“Then the dust will return to the earth as it was, and the spirit will return to God who gave it” (Ecclesiastes 12:7).

The “dust” refers to the body, which returns to the earth as organic matter after the first death. The “spirit” that returns to God is what Jesus called the “soul” (the psyche), or the total content of the person’s inner being: personality, thoughts, feelings, motives— everything that defines the unique identity and moral character of the individual. We’ve already discovered that there is no ongoing consciousness in death, so the “spirit” that “returns” to God when a person dies is simply preserved by God in an unconscious state awaiting the resurrection, at which point God reconstitutes the physical body with the spirit, at which point conscious life resumes.

Now notice this crucial statement by Jesus regarding the resurrection:

Clearly, then, every person who has ever died the first death will be resurrected, both the good and the evil. The good will then go on to live eternally with Christ. “Over such the second death has no power” (Revelation 20:6). The wicked, on the other hand, will be raised to “condemnation” – not condemnation in the simplistic sense of fingers being pointed at them, but rather, the condemnation of the final judgment, at which point they will face their life’s record and experience in the psyche all the “condemnation” inherent in their sins.

Condemnation is, in fact, a psychological experience rather than a physical one. It happens in the mind. When the apostle Paul described the final demise of those who are incorrigibly evil, he said they will experience “indignation and wrath, tribulation and anguish, on every soul (psyche) of man who does evil” (Romans 2:8-9). In other words, the second death! The psychological weight of their “condemnation” will utterly crush them from the inside out.

In our next study we will discover that Jesus voluntarily suffered this very experience for us when he hung on the cross and “tasted death for everyone” (Hebrews 2:9). He endured the full, horrific reality of our sin and shame upon His conscience as if He were the guilty one and, thus, He conquered the second death on our behalf.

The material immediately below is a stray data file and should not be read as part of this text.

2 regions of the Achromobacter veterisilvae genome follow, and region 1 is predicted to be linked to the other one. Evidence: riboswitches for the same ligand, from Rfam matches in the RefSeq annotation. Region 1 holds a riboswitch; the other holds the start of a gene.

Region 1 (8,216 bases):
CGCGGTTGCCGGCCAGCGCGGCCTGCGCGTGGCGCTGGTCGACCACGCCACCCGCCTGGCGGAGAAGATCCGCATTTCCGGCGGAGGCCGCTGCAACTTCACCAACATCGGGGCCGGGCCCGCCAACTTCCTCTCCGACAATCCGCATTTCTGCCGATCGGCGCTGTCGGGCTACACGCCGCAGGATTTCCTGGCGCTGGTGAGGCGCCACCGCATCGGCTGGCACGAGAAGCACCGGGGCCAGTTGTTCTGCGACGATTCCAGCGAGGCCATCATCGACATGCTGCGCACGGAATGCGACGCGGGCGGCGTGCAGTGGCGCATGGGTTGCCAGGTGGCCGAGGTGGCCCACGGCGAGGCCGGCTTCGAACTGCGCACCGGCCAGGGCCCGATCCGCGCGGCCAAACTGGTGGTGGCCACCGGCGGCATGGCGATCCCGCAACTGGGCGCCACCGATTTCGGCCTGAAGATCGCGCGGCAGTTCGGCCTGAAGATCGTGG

DISCUSS THE NATURE OF GUILT AND THE EFFECT IT HAS ON THE MIND. WHAT WOULD IT BE LIKE FOR A HUMAN BEING TO SUDDENLY EXPERIENCE THE TOTAL CONSCIOUS REALITY OF ALL THEIR SINS?

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In summary, every person dies the first death, at which point the body returns to the earth and the spirit returns to God to be preserved in a sleep-like state for the resurrection. When the righteous are resurrected, they go on to live eternally with God. When the wicked are resurrected, they experience the full conscious reality of their guilt and are eternally destroyed, both body and soul. (We will explore the final demise of the wicked in greater detail in a future study.)

[CONNECT]

In God’s heart there is complete forgiveness for each of us. We can either hold on to our guilt or we can embrace God’s mercy and be restored to innocence before Him.

Every selfish act a human being commits imposes guilt upon the conscience. Guilt is debilitating because we are not wired to handle it. If the guilt of our sins is not offloaded from the conscience by repentant acceptance of God’s forgiveness, it remains as an psychological weight in the subconscious mind to be reckoned with in the final judgment: “For we must all appear before the judgment seat of Christ, that each one may receive the things done in the body, according to what he has done, whether good or bad” (2 Corinthians 5:10).

God’s desire for each of us is that we would be liberated from our sin and guilt now, to be completely healed and set free from it all. “He has delivered us from the power of darkness and conveyed us into the kingdom of the Son of His love, in whom we have redemption through His blood, the forgiveness of sins” (Colossians 1:13-14). While all of us have failed, not one of us need bear the burden of our guilt and suffer the second death. Jesus “tasted death for everyone” (Hebrews 2:9). As our voluntary Substitute, He experienced the dark horror of our guilt so that we need not live another moment in bondage to it. We have the privilege of standing perfectly forgiven through Christ.

[EXPERIENCE]

I put my complete trust in Jesus as my personal Savior and I accept God’s forgiveness through Him.

As I receive God’s forgiveness, I believe that I live under His favor in completely innocent before Him. This promise is for me: “Blessed is he whose transgression is forgiven, whose sin is covered. Blessed is the man to whom the Lord does not impute iniquity, and in whose spirit there is no deceit” (Psalm 32:1-2). Thank You, God, for Your pardoning love!